Part two of your grade for class discussion is your interaction (i.e., responding to classmate postings with thoughtful responses) with at least one classmate (i.e., Critical Thinking). After completing your initial post, you will be able to view your classmates’ post. In this way, we get your original thoughts about the discussion question. Again, your initial post should be completed by day four of the module. We then want you to respond to at least one other classmate's post (preferably more) in the 3CQ format:

Compliment - I like that....

Comment - I agree with that. I disagree because....

Connection - I also thought....

Question - I wonder why....

We expect the initial discussion poster to reply to at least the question posed by the commenter.  Following this format will lead to greater interaction with each other which is a major goal of the discussion assignments. This is worth 6 points out of a total of 20 for the module discussions. 

Part three of your grade will consist of an email to the instructors from those who did not attend the weekly Office Hours live summarizing the key points of the session after listening to the Office Hours recording. The link to the recording will be provided as an announcement Tuesday  evening. This is worth 4 points out of a total of 20 for the module discussions. Those who attend Office Hours live will automatically receive the 4 points towards their discussion grade. No discussion submittal for a module will result in a grade of zero.

Your instructors will monitor class discussions and will respond to some of the discussions as discussions are posted. In some instances, your instructors will summarize the overall discussions and post the summary for the class.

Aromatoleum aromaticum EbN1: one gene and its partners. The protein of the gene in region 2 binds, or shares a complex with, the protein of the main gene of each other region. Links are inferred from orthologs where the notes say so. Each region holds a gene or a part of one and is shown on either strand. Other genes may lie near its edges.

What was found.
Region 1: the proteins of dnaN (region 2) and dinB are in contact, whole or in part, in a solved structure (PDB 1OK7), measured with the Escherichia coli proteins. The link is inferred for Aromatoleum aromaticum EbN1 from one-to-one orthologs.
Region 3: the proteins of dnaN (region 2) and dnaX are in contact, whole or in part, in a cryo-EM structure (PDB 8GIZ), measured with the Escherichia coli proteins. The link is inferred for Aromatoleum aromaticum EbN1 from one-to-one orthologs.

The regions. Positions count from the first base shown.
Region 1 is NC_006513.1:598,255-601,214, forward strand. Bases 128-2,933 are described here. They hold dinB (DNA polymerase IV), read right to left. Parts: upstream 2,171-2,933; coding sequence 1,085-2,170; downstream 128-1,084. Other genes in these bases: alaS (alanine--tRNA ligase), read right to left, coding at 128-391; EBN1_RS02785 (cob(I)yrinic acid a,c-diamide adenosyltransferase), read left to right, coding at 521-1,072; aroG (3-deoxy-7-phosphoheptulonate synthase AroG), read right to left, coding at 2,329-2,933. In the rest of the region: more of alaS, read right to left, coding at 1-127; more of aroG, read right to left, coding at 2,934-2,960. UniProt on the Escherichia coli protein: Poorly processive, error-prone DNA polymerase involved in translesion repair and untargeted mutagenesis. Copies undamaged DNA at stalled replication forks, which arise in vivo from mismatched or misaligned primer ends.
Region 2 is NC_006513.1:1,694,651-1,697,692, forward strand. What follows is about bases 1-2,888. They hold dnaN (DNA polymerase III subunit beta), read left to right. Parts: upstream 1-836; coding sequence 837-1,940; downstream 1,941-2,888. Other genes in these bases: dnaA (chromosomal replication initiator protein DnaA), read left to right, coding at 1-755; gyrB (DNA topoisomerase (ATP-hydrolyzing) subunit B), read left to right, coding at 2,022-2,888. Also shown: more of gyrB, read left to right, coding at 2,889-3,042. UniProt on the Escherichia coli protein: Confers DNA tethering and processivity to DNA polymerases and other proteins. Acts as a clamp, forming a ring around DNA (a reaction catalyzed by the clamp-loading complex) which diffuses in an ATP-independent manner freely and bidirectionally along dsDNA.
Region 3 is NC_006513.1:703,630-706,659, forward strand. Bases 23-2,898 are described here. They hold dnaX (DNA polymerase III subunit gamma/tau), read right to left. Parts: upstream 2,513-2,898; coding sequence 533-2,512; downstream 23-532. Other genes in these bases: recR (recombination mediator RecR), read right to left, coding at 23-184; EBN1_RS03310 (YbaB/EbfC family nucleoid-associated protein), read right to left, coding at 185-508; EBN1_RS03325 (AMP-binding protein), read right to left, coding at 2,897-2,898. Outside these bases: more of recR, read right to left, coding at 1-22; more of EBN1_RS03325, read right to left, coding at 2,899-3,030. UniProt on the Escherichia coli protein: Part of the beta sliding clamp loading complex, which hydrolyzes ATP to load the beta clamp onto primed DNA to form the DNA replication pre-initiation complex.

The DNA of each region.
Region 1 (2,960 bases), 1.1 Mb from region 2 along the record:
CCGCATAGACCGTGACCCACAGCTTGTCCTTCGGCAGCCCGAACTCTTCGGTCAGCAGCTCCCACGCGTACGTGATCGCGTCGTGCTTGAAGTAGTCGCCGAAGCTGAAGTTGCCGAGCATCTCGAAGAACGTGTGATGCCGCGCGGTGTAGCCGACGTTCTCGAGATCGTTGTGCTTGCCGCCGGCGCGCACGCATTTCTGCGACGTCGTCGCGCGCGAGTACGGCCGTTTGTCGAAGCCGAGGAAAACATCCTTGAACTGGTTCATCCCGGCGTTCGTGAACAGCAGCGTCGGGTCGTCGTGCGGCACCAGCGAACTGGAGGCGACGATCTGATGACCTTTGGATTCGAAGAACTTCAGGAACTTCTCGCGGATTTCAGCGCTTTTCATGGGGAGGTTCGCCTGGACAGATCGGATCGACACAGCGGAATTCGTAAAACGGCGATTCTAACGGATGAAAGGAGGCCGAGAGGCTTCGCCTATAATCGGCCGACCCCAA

Homework Scenario Assignments (Individual Work / Individual Grade)

The homework scenario assignments are part of a semester-long simulation where you will assume the responsibilities of a project manager in simulations that are structured to stress the importance of organization and method in accomplishing the activities in setting up and maintaining a new project. In Module 2 you are given a description of what you need to know about the fictitious company in which you are working, Inventory Specialists, Inc. (ISI).

The scenarios are graded as follows (some of these scenarios require references, which are specified in the assignment):

20 to 18 = A - All parts of assignment are addressed; Writing Quality/Rationale/References/Examples are outstanding [rich in content; full of thought, insight, and analysis].

17 to 15 = B - All parts of the assignment are addressed; Writing Quality/Rationale/References/Examples are adequate [substantial information; thought, insight, and analysis has taken place].

14 to 12 = C - Majority of parts of the assignment are addressed; Writing Quality/Rationale/References/Examples are not sufficient [generally competent; information is thin and commonplace].

11 to 9 = D – Some parts of the assignment are addressed. Writing Quality/Rationale/References/Examples are either very thin or very commonplace.

-0 = No assignment submitted. 

Detailed instructions for completing each scenario are provided in the Modules where the scenario is assigned.

Team Presentations (2) (Teamwork / Team Grade)

Two team presentations are assigned during the semester. The first is assigned in Module 2 for presentation in Module 7. The second is a follow-on to the first presentation and is presented in Module 11. An advanced draft of the first presentation for an optional non-graded review should be submitted during module 6.

The team presentation is evaluated by the following grading elements:

    1. Team preparation and team member participation (as described in Team Presentation assignment) (40%).
    2. Student technical understanding of the team presentation topic (as related to individual role that the student assumes and described in the Team Presentation assignment) (20%).
    3. Team technical understanding of the team presentation topic (40%).

Additional presentation guidance: 

These are good team collaboration practices for this class and for teams in your workplace. Also note that workload for the team activities could include 2-3 hours for the team presentation module and 2-3 hours for coordination, material preparation, review, and dry runs for the modules preceding the presentation. We have intentionally structured the discussions and homework to provide much of the source material for the presentation. There are no other assignments for the presentation module and the module immediately preceding.